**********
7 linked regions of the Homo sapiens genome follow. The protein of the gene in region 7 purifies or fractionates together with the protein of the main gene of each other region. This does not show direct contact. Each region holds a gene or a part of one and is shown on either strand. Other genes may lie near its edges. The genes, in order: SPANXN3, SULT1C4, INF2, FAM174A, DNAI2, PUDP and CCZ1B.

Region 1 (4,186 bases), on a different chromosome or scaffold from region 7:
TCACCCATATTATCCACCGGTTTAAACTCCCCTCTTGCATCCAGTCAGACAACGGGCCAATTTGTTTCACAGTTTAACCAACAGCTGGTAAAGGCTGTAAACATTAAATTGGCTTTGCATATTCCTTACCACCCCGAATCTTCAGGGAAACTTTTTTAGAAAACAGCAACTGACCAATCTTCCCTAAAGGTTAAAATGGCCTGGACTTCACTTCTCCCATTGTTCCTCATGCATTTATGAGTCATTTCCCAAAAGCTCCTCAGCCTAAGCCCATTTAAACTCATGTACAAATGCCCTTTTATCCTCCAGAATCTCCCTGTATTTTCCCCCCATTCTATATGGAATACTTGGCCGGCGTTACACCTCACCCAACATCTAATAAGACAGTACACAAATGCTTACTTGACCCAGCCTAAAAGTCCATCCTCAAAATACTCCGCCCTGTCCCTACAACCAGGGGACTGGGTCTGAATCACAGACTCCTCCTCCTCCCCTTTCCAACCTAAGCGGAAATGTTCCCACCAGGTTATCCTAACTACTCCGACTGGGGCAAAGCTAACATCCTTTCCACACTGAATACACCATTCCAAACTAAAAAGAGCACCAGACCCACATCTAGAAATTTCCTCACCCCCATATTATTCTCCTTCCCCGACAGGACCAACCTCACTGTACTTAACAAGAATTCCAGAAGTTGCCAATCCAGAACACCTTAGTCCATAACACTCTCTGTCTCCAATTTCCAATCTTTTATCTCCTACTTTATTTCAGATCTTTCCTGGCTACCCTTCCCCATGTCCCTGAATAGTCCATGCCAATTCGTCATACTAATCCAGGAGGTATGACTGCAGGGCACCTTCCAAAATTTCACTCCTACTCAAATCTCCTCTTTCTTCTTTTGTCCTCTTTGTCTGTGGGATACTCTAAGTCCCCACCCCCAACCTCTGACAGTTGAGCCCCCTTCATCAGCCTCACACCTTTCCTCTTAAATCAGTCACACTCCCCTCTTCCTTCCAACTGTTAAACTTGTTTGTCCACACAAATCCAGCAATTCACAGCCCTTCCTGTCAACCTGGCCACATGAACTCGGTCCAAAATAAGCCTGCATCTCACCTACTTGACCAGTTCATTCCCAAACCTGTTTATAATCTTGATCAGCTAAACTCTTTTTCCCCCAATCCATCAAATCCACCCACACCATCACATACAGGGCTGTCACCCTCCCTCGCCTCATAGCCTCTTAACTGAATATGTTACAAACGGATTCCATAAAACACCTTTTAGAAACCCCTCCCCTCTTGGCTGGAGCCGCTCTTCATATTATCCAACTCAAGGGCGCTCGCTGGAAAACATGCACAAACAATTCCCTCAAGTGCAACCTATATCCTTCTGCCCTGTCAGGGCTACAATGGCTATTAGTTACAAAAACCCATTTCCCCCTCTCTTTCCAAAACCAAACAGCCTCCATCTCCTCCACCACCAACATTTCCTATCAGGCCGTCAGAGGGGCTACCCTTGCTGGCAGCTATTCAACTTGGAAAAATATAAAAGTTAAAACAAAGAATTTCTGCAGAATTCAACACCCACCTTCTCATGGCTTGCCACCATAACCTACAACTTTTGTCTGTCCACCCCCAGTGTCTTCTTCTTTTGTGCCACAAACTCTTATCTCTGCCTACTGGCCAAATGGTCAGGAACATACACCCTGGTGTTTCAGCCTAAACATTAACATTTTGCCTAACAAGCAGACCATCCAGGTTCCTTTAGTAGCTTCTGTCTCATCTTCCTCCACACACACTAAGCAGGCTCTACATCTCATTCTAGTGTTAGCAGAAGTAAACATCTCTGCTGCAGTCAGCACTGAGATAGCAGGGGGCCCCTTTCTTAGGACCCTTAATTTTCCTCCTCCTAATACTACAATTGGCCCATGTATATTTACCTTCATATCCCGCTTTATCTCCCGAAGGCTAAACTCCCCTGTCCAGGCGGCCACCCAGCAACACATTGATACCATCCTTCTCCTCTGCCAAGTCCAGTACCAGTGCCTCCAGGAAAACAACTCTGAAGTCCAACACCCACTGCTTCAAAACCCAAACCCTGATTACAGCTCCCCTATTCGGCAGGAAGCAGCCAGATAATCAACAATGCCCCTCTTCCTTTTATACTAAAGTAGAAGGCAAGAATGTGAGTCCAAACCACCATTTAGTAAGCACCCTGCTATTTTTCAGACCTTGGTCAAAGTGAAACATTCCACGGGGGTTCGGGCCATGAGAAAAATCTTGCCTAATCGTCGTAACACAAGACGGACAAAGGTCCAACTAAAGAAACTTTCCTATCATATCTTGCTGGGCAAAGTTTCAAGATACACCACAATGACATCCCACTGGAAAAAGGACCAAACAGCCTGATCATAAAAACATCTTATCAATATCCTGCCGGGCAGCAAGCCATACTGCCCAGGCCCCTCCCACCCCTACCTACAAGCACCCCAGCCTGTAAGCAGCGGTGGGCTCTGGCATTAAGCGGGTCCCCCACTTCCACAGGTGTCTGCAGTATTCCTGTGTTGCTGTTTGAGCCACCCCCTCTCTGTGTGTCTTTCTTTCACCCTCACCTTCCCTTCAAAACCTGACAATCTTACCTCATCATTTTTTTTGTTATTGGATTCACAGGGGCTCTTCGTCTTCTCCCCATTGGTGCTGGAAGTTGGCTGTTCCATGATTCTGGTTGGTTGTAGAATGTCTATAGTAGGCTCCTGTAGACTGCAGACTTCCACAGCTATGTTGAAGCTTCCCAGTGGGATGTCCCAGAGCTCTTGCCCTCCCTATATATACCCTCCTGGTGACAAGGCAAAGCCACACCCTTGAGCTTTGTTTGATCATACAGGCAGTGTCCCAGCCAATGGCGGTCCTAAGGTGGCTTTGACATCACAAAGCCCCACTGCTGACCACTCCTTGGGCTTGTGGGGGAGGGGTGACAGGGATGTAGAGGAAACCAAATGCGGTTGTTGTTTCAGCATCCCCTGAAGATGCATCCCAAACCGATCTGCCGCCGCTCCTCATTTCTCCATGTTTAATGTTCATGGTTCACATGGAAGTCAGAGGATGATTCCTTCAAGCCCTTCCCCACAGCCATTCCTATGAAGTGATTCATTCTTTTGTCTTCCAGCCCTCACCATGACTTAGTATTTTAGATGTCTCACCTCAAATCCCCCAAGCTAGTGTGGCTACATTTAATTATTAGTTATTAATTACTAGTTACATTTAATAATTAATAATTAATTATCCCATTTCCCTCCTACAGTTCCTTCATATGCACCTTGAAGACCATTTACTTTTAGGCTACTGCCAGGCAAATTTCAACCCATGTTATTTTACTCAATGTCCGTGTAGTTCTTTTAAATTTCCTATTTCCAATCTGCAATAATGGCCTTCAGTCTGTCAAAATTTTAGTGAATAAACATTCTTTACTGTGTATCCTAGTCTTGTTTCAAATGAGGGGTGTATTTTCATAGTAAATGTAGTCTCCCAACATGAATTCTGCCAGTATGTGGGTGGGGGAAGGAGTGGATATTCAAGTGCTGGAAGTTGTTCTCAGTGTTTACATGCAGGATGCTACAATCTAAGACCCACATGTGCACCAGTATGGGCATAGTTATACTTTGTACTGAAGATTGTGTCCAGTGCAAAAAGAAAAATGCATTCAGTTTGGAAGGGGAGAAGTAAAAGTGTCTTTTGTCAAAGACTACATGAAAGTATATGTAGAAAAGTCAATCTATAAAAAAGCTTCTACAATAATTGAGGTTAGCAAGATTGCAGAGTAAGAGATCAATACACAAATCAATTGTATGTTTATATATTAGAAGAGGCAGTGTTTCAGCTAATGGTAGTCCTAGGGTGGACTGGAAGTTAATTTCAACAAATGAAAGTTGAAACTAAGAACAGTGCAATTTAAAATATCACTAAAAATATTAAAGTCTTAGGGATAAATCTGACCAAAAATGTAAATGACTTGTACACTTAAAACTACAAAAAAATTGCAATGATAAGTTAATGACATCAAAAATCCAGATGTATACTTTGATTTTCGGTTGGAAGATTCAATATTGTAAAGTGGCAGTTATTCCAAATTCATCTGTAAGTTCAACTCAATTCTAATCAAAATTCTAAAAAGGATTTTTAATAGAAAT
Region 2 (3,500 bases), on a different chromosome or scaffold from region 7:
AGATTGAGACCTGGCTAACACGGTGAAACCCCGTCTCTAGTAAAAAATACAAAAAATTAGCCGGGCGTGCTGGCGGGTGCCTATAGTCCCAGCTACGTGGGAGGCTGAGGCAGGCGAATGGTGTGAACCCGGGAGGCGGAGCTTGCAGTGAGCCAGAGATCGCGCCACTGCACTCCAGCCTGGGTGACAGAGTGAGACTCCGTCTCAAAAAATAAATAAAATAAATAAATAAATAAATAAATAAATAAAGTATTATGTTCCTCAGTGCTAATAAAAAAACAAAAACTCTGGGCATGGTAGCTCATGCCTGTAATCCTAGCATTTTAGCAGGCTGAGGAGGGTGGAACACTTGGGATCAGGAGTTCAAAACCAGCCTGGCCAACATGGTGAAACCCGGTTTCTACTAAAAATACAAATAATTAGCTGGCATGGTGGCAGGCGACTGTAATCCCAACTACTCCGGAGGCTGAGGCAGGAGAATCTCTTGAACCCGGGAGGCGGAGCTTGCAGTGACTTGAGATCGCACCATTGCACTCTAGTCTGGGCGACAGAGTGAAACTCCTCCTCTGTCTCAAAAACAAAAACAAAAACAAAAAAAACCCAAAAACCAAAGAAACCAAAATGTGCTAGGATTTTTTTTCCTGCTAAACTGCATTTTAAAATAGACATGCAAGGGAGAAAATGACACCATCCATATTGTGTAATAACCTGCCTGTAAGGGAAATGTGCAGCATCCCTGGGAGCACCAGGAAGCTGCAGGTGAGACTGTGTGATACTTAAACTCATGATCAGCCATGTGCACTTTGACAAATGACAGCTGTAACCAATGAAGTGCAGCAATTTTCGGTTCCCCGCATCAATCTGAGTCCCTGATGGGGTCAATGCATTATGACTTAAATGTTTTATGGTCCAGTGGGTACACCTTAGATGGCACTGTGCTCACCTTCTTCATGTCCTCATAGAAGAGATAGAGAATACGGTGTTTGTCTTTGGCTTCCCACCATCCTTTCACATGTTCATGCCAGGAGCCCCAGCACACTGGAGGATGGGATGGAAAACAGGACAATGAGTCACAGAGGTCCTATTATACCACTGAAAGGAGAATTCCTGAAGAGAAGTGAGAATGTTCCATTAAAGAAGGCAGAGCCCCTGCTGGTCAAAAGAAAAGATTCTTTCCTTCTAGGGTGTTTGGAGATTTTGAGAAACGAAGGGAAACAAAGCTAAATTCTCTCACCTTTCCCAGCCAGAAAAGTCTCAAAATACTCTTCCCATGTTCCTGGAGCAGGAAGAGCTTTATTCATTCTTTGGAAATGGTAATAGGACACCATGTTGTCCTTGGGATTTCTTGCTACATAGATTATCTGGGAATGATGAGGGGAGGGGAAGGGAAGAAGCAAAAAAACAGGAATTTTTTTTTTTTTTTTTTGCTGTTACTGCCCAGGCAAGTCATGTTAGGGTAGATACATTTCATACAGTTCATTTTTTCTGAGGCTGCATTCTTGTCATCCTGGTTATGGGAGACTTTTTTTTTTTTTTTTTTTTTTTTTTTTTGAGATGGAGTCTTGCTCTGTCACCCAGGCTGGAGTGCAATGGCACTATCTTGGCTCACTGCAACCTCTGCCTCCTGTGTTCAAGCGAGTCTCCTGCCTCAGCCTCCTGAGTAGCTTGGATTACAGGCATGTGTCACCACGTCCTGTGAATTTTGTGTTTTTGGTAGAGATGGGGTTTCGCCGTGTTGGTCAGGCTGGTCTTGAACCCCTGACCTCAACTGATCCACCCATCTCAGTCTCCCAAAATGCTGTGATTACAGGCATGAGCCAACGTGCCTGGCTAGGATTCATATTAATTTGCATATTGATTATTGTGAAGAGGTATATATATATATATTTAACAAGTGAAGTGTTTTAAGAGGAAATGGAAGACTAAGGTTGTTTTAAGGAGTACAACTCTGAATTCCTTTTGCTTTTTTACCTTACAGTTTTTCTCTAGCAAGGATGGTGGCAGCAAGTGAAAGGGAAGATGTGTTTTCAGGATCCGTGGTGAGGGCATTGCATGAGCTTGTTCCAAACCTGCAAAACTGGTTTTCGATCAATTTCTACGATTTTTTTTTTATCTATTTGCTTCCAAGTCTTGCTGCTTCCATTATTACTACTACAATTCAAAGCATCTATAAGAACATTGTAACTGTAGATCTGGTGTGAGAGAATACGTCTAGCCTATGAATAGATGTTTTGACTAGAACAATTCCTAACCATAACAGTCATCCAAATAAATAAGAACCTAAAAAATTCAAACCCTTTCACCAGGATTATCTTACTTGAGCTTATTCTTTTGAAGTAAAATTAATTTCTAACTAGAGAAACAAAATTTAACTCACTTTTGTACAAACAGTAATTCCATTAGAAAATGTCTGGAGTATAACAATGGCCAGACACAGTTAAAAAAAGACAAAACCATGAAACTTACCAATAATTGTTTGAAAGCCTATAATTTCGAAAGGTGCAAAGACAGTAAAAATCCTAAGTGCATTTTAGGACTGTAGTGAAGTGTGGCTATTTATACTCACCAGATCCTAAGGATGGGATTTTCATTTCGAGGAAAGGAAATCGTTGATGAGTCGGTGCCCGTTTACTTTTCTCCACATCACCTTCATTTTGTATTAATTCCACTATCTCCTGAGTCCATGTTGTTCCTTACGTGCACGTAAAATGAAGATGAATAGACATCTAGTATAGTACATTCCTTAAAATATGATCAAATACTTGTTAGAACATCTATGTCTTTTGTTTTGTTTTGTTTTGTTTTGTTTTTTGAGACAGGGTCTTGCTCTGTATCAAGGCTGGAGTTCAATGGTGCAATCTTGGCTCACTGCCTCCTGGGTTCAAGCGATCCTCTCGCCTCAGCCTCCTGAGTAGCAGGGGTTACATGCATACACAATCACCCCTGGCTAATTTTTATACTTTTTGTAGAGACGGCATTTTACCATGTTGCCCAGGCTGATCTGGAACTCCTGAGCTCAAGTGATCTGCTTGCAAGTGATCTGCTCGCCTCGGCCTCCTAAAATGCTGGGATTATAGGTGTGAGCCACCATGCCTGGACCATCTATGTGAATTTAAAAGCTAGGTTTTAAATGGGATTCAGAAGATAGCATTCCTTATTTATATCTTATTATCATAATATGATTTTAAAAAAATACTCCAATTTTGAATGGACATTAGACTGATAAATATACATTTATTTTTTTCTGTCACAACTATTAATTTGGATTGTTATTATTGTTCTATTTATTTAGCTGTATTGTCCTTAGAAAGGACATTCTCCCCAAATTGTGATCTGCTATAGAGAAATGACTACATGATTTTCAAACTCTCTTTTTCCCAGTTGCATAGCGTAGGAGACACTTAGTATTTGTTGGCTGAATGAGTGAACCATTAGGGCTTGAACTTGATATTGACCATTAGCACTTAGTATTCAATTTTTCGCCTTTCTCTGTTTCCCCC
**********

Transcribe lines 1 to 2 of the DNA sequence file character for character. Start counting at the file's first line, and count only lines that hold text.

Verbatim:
7 linked regions of the Homo sapiens genome follow. The protein of the gene in region 7 purifies or fractionates together with the protein of the main gene of each other region. This does not show direct contact. Each region holds a gene or a part of one and is shown on either strand. Other genes may lie near its edges. The genes, in order: SPANXN3, SULT1C4, INF2, FAM174A, DNAI2, PUDP and CCZ1B.

Region 1 (4,186 bases), on a different chromosome or scaffold from region 7: